I could only spend about a week and a half of frentic OMG-we're-gonna-die insanity in Minnesota before I had to come back for work. My little brother spent another week there helping out with things, and then it was constant phone calls that began with "Your Father's dying" with the latest news of how we thought he was doing better, but the doctors screwed something else up and now he's doing worse.
I ran amok trying to send them things, anything, like posters of home, presents, cards and letters, flowers from my brother and I, anything we could, just to give him a reason to hang on a little longer. Christmas came, and he was still hanging on, after spending the entire month of November with a fever that would have killed most people. (My Dad is one tough cookie). He had finally checked out of the hospital to the hotel that we had set up for him, but was still on a bag attached to his stomach, and couldn't eat or drink anything. All his nutrition and water came (and still does) through an IV bag that they had to plug into him twice a day. I got to learn up close what the whole wedding vow that was "In sickness and in health" meant, watching my Mom become a full-time nurse for Dad.
Christmas 2005 was a lonely, melancoly affair. Since they were planning to make their escape from Minnesota right after New Year's 2006, we decided to just save the vacation time and spend Christmas separately. We sent gifts, they sent us pictures, but it felt like I was getting pictures from the hospital/prison camp that my parents were staying in. A sucky Christmas and messing up the HawkMobile in the parking garage at work didn't help my mood (cost $2500 to fix), I was pretty pissed off about things in general.
Then, the big mission, January 2 2006. Rescue Dad from his incarceration in Rochester, MN and bring him home, to San Diego. It felt like something outta the A-Team, but I'm not sure if I was Hannibal or the crazy Murdoch screaming, "I want some trash bags!". We spent a week there, packing up everything that my parents had acculumulated over a four-month stay and mailing it back-- I rented an SUV just to haul all the crap and was terrified that the Minnesota snow would prevent us from making the 90-mile drive back to Minneapolis; We left stupidly early after an entire night of nightmares of terrible things that would happen to my Dad that left me shaking, and yet, I had to drive this rental SUV and keep things together. It took over an hour to get through security at Minneapolis with my Dad in a wheelchair with all his IV bags, needles, medical equipment and other things you weren't allowed to take on a plane any more. Minneapolis airport is immense, and it was nearly 1/3 of a mile from the security checkpoint to the gate; We put Mom and Dad on an electric cart and my brother and I ran our asses off with the luggage, trailing behind.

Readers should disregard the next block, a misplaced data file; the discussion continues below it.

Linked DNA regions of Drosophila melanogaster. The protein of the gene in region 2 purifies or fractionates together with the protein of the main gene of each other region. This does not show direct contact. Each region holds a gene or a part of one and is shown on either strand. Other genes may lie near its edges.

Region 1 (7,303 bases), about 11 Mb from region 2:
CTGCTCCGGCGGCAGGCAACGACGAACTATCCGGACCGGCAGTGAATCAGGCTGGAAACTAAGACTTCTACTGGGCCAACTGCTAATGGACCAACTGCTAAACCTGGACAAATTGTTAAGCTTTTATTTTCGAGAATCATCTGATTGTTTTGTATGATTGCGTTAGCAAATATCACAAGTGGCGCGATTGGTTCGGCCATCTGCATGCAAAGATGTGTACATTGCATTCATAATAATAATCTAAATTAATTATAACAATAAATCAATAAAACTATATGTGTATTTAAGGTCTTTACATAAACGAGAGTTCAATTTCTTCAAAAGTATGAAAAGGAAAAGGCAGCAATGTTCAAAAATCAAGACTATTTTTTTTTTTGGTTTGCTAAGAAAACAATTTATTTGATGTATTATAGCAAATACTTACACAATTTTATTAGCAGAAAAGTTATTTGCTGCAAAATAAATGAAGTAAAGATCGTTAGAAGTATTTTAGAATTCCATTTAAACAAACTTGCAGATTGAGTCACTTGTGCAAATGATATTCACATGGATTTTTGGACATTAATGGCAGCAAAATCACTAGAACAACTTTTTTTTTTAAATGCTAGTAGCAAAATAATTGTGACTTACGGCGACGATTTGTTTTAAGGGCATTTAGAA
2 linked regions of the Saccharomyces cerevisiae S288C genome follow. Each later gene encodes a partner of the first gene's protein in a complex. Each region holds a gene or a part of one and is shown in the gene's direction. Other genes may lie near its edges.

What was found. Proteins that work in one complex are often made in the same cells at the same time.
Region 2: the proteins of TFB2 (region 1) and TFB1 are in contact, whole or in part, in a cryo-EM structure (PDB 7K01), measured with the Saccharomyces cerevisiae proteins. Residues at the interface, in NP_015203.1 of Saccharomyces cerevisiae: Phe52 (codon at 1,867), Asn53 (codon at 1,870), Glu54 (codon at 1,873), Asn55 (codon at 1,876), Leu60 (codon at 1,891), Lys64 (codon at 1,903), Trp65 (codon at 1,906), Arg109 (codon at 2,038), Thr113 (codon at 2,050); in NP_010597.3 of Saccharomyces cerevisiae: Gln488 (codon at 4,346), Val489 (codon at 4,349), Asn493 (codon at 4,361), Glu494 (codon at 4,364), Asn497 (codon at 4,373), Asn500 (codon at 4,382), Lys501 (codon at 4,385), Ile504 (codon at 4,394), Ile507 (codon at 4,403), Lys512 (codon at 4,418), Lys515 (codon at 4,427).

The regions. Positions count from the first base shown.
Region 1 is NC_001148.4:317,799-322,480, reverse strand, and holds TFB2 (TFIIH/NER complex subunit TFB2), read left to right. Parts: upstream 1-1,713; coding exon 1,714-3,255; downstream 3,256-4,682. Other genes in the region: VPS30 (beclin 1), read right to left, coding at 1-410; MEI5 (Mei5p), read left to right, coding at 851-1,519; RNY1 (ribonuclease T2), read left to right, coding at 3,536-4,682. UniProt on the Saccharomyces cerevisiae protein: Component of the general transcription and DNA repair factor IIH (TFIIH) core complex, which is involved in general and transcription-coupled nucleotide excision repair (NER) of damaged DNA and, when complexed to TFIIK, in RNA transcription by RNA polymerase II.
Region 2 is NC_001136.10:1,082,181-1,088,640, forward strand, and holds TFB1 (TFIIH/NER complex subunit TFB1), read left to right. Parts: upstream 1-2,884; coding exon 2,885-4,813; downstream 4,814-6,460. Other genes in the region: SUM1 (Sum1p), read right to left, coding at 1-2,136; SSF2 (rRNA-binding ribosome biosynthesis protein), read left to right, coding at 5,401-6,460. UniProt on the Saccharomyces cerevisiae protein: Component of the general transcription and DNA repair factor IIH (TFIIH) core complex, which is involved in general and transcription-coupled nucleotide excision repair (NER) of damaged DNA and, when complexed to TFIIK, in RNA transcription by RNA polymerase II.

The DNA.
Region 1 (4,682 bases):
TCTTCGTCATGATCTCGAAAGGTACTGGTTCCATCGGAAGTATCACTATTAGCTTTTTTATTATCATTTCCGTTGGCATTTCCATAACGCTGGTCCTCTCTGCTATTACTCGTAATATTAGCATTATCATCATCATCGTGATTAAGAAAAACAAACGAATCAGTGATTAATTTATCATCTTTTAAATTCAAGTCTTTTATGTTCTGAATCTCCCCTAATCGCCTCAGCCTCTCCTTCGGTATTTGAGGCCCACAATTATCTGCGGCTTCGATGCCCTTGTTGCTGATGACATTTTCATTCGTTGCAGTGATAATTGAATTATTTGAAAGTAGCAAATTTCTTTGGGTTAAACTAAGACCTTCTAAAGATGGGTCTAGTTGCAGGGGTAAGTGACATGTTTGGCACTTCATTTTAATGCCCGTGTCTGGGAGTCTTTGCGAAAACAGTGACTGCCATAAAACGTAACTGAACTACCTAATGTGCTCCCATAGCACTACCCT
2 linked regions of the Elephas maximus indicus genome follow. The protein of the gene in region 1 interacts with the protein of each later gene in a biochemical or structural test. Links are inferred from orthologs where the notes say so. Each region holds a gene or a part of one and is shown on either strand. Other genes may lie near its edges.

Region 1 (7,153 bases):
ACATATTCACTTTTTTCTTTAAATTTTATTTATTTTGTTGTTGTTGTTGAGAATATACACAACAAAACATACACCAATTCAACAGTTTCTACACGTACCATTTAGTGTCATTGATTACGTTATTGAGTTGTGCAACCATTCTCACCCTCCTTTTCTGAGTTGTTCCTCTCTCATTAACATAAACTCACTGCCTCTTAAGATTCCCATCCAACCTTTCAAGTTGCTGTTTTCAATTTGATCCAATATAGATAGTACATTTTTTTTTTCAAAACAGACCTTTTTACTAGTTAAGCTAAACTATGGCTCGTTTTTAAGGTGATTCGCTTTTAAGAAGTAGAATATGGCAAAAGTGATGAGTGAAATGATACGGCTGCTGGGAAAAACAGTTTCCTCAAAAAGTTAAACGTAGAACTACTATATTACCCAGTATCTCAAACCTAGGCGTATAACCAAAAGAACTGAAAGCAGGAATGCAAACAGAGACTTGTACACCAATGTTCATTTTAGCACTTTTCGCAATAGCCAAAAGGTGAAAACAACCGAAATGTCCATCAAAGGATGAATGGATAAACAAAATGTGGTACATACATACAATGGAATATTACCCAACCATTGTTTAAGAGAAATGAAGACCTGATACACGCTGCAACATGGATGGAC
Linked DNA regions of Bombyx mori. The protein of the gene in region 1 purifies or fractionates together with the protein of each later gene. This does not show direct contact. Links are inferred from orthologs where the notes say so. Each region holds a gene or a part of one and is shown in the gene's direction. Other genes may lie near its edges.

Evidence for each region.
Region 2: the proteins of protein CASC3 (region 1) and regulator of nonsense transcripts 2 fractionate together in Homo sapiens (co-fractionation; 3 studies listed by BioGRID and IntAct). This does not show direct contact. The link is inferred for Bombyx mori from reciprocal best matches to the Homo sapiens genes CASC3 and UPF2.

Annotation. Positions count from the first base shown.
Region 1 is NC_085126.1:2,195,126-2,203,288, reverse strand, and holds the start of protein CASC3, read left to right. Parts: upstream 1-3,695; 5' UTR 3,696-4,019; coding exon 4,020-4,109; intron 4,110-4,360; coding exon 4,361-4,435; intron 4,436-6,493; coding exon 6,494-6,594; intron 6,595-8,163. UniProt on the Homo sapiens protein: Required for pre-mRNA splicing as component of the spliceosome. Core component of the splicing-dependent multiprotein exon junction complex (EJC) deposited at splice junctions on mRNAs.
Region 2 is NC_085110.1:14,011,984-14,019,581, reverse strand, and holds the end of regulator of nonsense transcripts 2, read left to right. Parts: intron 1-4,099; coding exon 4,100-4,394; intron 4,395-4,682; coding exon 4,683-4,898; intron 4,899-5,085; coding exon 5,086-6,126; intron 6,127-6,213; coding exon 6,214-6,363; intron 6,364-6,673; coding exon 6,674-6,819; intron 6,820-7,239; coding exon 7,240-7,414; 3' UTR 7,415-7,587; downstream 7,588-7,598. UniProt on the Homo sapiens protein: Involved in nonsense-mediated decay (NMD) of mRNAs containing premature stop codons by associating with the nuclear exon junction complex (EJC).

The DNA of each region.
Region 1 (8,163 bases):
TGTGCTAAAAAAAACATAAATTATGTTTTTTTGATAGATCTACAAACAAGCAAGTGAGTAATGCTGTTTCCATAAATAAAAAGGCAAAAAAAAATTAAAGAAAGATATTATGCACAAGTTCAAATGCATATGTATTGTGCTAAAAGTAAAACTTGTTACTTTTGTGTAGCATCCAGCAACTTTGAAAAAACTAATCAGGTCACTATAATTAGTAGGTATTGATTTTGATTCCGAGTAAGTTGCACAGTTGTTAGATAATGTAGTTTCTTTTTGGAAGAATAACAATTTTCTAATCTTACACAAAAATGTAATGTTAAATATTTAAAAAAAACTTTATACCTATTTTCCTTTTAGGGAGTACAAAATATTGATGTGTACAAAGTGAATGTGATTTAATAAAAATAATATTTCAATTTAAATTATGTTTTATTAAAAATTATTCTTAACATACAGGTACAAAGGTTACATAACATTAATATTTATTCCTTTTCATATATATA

I've flown many times (although I try not to any more since our country went insane in 2001) but I've never had as uplifting an experience as when we finally got Dad on the plane and flew out of Minnesota to get him home. Finally I could breathe easy, after three months of nearly losing my mind on a daily basis on how he was on the verge of dying-- finally we could at least get him home, and things would maybe be all right. At least, that's what I kept telling myself as I downed several glasses of wine and passed out in my seat. It was like taking the last plane out of Saigon.
We got back to San Diego Airport, and things were disturbingly bright. After all the time we'd spent with the slate-gray skies of Rochester, Minnesota, there were blue skies, palm trees, and it was hot enough we had to take all our coats off. We got Mom and Dad home, and he slept in his own bed, in their beautiful house in San Diego, and like a fool, I thought that maybe everything would be all right. I'm a sucker for easy, comic-book style endings, but life seldom works that way.
During the whole surgery and the recovery process, Dad had torn a <A HREF="http://en.wikipedia.org/wiki/Fist